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CARINA alkalinity data in the Atlantic Ocean

CARINA alkalinity data in the Atlantic Ocean

The second part of CARINA are three merged quality controlled and adjusted data files; one each for the Atlantic Ocean, Arctic Mediterranean Seas and Southern Ocean re- gions. These files contain all the CARINA data and include: 1) interpolated values for nutrients, oxygen and salinity if those data are missing and if interpolation could be made ac- cording to criteria described in Key et al. (2009) (this spe- cial issue); calculated carbon parameters (e.g. if total dis- solved inorganic carbon (TCO 2 ) and Total Alkalinity (A T )

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Bacterioplankton community composition and activity in the Atlantic Ocean

Bacterioplankton community composition and activity in the Atlantic Ocean

Several studies have shown that certain parts of the Atlantic oligotrophic gyres along with the equatorial region are net heterotrophic. Hoppe et al. (2002) calculated a higher bacterial carbon demand (BCD) for production and respiration than the rate of carbon fixed by phytoplankton between 8 ºN and 20 ºS in the Atlantic Ocean at approximately 30 ºW. These calculated values do not include the respiratory carbon demand of larger organisms such as zooplankton and therefore underestimate the heterotrophic state of these waters. The rate of respiration (determined by dark community oxygen consumption rates) alone has also been shown to exceed that of primary production in oligotrophic waters (Del Giorgio et al., 1997; Duarte and Agusti, 1998). For net heterotrophy to exist, external inputs of carbon via upwelling, terrestrial sources or by slow-degrading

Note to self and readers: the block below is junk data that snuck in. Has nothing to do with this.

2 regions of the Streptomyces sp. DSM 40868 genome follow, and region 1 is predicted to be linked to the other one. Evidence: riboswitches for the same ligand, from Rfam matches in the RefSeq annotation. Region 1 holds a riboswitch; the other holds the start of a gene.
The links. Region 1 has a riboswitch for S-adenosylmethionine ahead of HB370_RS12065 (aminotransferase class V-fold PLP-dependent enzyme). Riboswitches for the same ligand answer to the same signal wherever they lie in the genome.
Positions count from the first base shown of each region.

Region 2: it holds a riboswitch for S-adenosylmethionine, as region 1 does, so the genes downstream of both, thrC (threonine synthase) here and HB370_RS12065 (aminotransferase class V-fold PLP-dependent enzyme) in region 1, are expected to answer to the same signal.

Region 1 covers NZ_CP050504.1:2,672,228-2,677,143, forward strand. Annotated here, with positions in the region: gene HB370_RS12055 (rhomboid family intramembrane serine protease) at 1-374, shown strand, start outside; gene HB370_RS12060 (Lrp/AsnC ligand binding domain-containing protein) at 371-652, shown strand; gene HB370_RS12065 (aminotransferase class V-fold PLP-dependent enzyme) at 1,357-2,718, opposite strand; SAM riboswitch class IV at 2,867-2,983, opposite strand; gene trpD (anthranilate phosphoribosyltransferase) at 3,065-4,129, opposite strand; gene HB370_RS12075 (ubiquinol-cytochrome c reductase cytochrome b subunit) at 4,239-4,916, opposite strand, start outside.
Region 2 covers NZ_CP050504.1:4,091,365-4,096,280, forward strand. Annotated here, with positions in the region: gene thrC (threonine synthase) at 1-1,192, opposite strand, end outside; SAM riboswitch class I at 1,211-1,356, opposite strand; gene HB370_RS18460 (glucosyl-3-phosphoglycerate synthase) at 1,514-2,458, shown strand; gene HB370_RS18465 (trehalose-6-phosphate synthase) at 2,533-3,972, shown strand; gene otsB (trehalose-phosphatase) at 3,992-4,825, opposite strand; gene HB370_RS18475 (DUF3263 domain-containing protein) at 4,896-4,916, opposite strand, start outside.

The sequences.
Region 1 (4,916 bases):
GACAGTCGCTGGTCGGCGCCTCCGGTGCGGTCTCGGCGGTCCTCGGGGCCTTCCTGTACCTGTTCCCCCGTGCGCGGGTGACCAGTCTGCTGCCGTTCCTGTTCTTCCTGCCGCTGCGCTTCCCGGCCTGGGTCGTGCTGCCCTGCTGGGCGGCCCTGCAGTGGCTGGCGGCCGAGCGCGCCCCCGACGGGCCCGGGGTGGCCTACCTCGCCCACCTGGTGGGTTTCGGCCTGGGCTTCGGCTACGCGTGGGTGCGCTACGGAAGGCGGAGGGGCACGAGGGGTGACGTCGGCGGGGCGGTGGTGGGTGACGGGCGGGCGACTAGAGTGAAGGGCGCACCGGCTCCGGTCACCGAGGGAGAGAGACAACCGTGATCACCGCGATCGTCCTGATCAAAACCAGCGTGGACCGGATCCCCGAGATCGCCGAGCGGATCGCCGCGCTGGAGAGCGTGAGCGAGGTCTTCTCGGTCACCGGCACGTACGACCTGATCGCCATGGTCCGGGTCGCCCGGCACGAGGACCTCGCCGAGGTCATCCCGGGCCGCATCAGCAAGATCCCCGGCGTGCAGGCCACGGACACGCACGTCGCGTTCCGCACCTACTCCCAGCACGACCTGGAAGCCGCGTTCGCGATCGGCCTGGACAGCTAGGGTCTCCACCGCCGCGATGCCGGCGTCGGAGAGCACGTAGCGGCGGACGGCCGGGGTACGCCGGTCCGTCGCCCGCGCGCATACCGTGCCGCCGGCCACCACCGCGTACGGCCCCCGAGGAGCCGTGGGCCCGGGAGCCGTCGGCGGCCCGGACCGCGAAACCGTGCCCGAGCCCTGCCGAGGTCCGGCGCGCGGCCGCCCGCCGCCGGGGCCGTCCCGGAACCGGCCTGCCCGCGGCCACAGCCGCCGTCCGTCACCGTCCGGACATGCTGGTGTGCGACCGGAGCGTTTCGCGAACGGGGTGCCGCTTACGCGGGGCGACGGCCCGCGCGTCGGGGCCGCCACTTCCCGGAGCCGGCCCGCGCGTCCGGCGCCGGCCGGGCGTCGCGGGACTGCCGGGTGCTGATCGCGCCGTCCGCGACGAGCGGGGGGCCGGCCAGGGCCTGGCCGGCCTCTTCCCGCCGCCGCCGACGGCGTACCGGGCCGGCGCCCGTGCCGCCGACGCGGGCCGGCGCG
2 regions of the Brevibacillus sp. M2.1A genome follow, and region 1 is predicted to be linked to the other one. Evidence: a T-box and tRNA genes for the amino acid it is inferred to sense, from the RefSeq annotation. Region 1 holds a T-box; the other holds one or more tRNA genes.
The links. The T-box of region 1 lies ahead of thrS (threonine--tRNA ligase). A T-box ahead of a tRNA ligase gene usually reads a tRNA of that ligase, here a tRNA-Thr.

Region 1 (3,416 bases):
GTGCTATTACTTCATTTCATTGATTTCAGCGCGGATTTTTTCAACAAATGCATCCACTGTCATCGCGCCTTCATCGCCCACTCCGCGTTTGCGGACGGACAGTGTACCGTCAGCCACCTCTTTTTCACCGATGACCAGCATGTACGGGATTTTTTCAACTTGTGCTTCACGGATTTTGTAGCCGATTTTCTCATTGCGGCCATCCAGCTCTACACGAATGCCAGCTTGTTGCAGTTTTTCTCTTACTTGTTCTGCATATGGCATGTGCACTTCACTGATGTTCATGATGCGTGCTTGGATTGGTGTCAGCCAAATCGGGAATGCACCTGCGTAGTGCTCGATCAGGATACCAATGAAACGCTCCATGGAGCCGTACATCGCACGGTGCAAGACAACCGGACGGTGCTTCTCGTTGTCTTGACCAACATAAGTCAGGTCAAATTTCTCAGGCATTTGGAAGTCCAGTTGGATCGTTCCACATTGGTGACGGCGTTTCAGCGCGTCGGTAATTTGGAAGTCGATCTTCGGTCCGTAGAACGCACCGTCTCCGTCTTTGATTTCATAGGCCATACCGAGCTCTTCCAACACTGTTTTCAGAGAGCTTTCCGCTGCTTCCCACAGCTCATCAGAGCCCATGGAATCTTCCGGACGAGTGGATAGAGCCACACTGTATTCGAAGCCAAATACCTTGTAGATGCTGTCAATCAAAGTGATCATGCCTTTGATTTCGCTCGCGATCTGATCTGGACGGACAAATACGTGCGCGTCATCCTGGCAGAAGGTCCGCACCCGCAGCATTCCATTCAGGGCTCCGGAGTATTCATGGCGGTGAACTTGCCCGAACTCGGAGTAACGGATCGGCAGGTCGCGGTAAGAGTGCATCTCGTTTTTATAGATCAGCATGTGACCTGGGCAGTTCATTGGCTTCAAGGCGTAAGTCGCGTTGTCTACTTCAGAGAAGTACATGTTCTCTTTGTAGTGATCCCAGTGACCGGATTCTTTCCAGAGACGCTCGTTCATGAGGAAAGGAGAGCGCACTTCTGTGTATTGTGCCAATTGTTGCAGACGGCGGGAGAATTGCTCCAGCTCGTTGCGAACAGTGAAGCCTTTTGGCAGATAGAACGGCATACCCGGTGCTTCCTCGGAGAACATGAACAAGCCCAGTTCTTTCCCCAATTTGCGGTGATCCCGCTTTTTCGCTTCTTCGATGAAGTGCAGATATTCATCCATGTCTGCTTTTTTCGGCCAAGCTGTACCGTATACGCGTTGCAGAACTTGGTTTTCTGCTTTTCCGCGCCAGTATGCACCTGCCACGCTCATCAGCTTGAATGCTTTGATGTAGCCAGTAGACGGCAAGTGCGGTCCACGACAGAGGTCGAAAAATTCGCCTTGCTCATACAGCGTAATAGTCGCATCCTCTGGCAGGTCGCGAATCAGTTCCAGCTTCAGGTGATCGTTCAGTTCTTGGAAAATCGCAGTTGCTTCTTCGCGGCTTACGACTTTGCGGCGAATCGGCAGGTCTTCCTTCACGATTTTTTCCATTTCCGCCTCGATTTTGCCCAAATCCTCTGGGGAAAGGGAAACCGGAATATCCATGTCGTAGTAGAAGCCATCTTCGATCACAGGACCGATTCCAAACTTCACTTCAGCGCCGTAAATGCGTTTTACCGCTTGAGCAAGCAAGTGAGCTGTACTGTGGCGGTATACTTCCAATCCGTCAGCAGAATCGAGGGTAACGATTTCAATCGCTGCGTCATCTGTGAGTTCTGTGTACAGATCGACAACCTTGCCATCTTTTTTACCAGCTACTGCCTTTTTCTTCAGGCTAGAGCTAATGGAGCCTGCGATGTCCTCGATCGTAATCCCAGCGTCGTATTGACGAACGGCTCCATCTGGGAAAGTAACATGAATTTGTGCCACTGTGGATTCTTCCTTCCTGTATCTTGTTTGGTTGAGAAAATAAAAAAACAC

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CARINA: nutrient data in the Atlantic Ocean

CARINA: nutrient data in the Atlantic Ocean

Nutrient values in the deep water of the Atlantic Ocean are influenced by hydrographic variability. Variations in the contributions of water masses originating in the south or the north are of great importance, the southern end mem- ber particularly having higher concentrations of silicate. The Mediterranean outflow also has di ff erent nutrient concentra- tions compared to the Atlantic water in the same density range. Water samples in areas prone to variations in Antarc- tic Bottom Water and / or Mediterranean Water are therefore somewhat more di ffi cult to apply adjustments to. This was taken into consideration during the secondary QC process and larger o ff sets were generally tolerated before an ad- justment was applied in areas a ff ected by this variability (e.g. Tanhua et al., 2009a).
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CARINA TCO2 data in the Atlantic Ocean

CARINA TCO2 data in the Atlantic Ocean